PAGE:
Pre-retirement education needs to be targeted differently for each generation of employees to make sure that they understand the need to save for the future.
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- Different generations in the workplace have different financial pressures and varying levels of financial knowledge.
- It is important to offer financial education to employees of all ages in order to increase their financial awareness.
- Targeted pre-retirement planning should start at least 18 months to two years before a person’s retirement date, so they have time to make changes to their pension.
Ask a typical 18-year-old what they plan to do with their pay packet this month, and the chances are it is earmarked for social activities, rent, perhaps paying off debt, or saving for a holiday.
Mention pensions or retirement planning and the response from many will probably be raucous laughter or a shrug.
However, financial education for employees at all life stages is essential. The key for employers is to make sure it is targeted to the right audience, says Jeanette Makings, director of financial education services at Close Brothers Asset Management. “Talking to an 18- or 20-year-old coming out of college with debt, and saying to them ‘you’ve got to save for your retirement’ is a very different conversation to talking to someone who is five months away from their retirement date,” she says.
For the younger generation of employees, considering the income they will need in retirement can be low on their list of financial priorities. “They are focused on establishing their career, maybe paying off debt, or they might not have been in a work environment,” says Makings. “They don’t know how to budget, or if they’ve enough money to save.”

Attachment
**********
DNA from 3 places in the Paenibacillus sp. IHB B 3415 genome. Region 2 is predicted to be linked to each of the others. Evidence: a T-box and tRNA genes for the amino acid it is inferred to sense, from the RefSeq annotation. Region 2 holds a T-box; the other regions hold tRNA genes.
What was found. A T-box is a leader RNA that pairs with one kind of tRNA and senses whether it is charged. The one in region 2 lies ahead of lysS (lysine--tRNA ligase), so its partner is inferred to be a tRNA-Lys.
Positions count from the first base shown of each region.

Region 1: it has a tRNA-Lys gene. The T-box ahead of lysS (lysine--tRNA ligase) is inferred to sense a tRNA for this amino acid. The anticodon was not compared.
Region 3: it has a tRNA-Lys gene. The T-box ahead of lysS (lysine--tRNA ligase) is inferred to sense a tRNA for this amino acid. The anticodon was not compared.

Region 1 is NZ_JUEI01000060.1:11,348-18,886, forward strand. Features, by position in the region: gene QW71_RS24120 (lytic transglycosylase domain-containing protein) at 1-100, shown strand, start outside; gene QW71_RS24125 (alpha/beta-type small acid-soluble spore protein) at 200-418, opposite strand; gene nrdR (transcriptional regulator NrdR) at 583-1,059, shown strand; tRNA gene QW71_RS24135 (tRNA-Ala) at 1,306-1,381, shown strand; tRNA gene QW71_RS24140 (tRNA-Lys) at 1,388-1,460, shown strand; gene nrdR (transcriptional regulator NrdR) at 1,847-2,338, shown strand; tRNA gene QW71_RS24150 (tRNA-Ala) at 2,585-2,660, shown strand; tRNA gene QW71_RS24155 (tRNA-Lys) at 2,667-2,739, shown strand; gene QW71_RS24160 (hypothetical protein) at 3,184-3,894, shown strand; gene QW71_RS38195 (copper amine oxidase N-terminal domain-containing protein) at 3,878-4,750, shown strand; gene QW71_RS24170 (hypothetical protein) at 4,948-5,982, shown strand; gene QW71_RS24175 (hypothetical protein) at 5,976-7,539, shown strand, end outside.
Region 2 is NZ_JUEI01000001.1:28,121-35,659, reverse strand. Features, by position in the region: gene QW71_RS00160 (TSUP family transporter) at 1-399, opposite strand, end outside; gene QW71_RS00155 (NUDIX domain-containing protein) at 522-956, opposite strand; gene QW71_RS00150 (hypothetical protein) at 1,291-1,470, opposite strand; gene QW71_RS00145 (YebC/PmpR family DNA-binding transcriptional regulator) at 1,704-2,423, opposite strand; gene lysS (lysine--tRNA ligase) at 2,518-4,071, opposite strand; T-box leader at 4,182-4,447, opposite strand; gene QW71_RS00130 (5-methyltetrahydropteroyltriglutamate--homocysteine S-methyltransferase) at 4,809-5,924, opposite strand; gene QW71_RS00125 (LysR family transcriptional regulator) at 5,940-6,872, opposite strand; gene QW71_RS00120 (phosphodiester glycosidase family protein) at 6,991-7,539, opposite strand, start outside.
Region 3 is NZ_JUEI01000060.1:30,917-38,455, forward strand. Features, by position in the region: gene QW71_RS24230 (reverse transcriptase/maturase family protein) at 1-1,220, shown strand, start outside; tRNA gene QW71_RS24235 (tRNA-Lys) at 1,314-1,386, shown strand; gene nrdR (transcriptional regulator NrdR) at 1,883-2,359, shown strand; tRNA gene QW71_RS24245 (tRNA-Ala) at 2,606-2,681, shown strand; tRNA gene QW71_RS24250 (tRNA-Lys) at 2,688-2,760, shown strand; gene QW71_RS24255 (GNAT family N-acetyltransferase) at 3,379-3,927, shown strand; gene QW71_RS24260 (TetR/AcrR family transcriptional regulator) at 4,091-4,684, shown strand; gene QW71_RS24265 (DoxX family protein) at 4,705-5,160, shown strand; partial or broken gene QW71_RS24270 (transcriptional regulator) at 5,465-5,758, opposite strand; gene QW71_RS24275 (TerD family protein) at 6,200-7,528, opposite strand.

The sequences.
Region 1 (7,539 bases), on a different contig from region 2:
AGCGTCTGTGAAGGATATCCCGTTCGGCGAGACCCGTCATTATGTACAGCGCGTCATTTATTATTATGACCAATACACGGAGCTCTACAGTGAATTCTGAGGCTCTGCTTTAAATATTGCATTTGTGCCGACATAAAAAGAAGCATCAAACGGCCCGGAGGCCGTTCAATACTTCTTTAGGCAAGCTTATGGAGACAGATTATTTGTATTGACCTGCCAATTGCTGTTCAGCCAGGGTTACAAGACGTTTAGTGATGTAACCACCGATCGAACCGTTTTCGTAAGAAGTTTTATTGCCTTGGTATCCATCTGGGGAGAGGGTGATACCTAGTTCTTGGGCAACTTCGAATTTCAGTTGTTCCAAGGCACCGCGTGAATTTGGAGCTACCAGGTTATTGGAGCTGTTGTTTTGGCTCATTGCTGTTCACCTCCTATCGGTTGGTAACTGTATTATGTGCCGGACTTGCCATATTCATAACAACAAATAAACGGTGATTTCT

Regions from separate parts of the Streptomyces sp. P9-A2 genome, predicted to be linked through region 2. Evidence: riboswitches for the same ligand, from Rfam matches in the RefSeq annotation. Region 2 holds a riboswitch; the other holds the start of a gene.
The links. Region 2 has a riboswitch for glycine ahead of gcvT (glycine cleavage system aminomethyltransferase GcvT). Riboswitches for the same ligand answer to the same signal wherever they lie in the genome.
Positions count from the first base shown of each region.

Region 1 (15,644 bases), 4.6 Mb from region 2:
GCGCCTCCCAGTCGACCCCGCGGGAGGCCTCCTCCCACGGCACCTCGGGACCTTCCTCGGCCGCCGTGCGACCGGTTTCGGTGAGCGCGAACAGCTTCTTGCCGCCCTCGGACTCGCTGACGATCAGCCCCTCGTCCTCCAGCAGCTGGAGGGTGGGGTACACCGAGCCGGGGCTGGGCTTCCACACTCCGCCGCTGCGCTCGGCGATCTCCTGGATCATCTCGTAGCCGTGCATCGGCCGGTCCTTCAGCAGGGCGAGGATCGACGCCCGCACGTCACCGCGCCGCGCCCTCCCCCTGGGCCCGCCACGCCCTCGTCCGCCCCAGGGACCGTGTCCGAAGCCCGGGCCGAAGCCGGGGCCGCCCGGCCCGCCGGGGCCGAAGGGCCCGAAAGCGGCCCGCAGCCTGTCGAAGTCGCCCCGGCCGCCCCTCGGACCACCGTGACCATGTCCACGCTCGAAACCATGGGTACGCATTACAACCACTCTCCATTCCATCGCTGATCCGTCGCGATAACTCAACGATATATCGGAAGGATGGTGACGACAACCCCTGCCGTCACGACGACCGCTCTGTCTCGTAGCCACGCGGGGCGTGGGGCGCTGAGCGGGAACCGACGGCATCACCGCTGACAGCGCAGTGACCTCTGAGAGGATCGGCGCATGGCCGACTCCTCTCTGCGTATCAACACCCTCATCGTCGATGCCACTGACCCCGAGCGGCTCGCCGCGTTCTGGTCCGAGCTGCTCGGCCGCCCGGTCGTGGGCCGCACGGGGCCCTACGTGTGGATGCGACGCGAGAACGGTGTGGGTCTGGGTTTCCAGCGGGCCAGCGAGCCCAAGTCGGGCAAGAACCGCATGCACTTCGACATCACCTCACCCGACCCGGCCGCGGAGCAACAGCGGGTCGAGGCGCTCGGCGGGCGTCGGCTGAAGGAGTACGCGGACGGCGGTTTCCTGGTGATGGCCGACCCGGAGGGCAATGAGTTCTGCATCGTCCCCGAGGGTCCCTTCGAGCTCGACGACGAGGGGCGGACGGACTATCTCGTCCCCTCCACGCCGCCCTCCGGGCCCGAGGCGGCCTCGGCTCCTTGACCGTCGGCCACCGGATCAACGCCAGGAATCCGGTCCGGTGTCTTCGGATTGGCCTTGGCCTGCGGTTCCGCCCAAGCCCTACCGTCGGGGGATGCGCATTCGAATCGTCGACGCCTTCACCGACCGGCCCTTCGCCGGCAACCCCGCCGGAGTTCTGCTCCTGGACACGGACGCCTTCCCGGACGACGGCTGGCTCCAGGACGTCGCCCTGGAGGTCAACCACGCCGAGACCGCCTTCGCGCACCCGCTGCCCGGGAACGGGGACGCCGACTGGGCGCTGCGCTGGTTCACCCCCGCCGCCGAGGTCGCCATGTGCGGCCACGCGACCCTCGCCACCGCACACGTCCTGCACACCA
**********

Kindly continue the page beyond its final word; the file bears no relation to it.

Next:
In the early stages of an employee’s career, an employer’s focus should be on taking them through the basics, making them understand the value of saving, even if only a little, and understanding the different types of debt and how to manage this. Makings adds: “Take them through the basics of budgeting, so they become more financially aware at an earlier age and have a better understanding of their financial planning, so they can make good short-, medium- and long-term decisions.”
Auto-enrolment has reinforced the need for robust financial education in the workplace because many staff will find themselves enrolled into a workplace pension for the first time. Angus Jones, chief executive of Clarity, says: “Employers cannot start too early. Auto enrolment reminds us that retirement planning begins the day staff walk in the door.”
Engaging younger staff